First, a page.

The Waterloo High School Marching Band has been a longtime contributor to the village’s many Memorial Day events.
Now, the band is building on that patriotic connection and heading to New York City this November to march in the annual Veterans Day parade.
Band Director Dan Hacker said he participated in the parade while student teaching in the Amsterdam school district.
“It was such a great opportunity for the kids,” he said, adding he thought it would be the same for Waterloo’s students, especially given their connection as the birthplace of Memorial Day. Hacker himself is a 2001 Waterloo High School graduate.
“Orange runs through my blood,” he joked.
Originally only high school students were invited to go, but Hacker said he and the new middle school band director Vivian Becker decided to incorporate as many students as possible — about 85-plus middle and high school band members have signed on to make the trip. The contingent will spend three nights and return home to Waterloo Monday after the parade.
It is an especially exciting year to make the trip as it’s the 100th anniversary of New York City’s Veterans Day parade.
The trip will cost just shy of $700 per student (lodging, travel and meals), Hacker said, and the fundraising has already begun. The band held a three-mile march-a-thon recently in connection with the Waterloo Little League parade and raised $11,000. Music Boosters member Nicohl Swartley said the trip’s total cost will be about $65,000 and $14,500 has been raised so far. She encouraged people to follow the Waterloo Music Boosters Facebook page for news on future fundraisers.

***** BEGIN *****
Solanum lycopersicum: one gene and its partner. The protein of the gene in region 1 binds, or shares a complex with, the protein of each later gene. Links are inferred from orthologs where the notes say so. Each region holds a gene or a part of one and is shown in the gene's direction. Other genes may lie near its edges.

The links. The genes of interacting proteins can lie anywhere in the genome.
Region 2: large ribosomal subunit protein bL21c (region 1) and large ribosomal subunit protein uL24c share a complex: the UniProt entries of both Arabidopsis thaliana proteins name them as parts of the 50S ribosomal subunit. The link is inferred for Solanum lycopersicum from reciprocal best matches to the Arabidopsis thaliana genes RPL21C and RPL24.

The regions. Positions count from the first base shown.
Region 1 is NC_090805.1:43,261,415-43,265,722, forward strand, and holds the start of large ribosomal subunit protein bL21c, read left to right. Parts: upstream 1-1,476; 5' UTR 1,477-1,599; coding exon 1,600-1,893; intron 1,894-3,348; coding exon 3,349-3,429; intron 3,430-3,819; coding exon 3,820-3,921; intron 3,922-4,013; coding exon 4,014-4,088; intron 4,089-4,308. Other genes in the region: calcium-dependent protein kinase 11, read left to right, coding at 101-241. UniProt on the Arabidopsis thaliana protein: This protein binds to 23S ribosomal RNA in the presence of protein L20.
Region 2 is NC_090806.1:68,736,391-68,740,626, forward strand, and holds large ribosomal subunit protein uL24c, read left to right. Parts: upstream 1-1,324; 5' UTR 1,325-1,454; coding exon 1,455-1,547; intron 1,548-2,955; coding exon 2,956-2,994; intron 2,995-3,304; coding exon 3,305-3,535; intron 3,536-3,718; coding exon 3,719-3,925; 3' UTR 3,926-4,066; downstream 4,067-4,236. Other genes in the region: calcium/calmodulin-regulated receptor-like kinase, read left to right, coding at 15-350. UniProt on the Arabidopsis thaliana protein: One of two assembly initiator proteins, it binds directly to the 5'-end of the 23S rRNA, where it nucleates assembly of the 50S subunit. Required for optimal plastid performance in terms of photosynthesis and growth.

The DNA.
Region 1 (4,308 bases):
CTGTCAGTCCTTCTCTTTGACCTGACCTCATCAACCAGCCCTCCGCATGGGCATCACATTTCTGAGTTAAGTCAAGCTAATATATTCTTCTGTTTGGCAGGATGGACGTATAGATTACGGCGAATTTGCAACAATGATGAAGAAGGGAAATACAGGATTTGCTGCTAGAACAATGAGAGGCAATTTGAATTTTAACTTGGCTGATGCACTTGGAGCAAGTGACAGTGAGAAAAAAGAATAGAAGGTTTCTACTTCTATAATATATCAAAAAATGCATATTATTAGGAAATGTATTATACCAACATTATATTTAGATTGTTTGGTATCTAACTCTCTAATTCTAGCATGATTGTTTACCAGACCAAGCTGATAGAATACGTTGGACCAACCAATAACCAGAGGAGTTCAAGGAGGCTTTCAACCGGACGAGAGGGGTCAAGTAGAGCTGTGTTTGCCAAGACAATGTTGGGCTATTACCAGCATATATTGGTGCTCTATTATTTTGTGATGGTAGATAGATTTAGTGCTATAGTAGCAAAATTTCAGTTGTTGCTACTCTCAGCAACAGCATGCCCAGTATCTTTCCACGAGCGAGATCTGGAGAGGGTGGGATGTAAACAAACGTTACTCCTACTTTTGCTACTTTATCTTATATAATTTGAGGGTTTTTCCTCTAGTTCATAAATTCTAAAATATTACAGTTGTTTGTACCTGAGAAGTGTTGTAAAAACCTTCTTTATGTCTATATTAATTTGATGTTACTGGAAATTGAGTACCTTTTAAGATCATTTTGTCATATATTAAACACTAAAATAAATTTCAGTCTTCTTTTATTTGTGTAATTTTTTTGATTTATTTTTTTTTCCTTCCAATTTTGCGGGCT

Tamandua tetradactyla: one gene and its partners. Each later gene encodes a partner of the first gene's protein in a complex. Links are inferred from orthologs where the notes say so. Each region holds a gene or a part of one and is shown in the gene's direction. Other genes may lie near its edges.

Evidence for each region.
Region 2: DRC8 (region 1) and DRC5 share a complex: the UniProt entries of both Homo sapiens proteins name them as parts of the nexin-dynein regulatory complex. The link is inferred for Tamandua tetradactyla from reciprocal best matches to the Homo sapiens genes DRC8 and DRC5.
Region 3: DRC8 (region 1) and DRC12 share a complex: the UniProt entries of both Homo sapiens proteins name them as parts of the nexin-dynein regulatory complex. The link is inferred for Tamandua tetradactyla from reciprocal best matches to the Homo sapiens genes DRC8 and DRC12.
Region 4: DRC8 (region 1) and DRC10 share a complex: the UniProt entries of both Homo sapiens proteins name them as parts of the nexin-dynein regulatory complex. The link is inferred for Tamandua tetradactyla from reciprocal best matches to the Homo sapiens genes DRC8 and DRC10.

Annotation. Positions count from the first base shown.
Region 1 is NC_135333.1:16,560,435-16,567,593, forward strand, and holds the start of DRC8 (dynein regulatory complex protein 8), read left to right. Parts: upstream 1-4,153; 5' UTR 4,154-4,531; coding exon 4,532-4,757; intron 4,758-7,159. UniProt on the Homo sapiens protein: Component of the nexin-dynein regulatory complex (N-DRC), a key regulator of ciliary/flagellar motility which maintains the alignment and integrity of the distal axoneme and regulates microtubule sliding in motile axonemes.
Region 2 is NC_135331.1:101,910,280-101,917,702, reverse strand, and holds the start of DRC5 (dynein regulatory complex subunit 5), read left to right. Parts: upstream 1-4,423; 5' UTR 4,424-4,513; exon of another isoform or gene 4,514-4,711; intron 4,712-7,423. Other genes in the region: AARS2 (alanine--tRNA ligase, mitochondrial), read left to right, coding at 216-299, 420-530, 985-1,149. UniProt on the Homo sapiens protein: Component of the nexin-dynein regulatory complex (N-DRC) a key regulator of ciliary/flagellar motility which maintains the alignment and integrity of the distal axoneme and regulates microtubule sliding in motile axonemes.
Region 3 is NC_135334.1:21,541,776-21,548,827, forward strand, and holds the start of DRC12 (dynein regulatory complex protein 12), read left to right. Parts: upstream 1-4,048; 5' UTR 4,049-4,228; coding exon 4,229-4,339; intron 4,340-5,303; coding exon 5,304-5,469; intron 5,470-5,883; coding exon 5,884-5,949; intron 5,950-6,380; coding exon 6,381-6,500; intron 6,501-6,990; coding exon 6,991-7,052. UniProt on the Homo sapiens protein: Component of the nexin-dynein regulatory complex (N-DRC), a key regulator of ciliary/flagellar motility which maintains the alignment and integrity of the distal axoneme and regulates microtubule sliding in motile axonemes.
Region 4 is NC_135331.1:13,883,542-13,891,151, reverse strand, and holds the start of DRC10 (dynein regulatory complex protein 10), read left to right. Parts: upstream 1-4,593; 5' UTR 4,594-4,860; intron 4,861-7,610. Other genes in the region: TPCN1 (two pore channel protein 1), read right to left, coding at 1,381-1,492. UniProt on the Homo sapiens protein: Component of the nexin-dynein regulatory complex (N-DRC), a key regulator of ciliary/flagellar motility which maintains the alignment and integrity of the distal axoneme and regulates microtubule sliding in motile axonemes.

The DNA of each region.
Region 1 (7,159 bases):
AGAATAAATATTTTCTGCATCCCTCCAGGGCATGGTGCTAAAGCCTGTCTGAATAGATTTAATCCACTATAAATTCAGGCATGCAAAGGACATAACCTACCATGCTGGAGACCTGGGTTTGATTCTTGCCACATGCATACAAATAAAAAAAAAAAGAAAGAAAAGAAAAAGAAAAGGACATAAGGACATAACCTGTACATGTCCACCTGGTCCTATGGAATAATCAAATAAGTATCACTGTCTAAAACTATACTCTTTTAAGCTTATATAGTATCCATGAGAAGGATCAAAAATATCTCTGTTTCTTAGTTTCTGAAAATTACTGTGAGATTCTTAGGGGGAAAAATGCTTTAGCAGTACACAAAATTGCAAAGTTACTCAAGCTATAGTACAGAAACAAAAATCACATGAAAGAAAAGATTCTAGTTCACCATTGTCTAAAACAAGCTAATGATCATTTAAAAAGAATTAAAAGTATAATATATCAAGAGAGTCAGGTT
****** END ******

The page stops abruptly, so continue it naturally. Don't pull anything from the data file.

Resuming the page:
The marching band has been in rehearsal for the spring parades and Hacker said it’s likely he will hold a summer band camp so the band can work on its marching and music in preparation for their big city performance.
Their selection is the Patriotic Parade Sequence, three short songs arranged as one.
“It allows us to play a lot more,” he said.
“The kids are really excited,” Hacker said. “They like the opportunity. It’s much more than going to New York City; there’s a purpose to this.”
Swartley, whose 14-year-old son Kaleb plays the clarinet, agreed.
“They’re excited about any trip but super excited about this,” she said.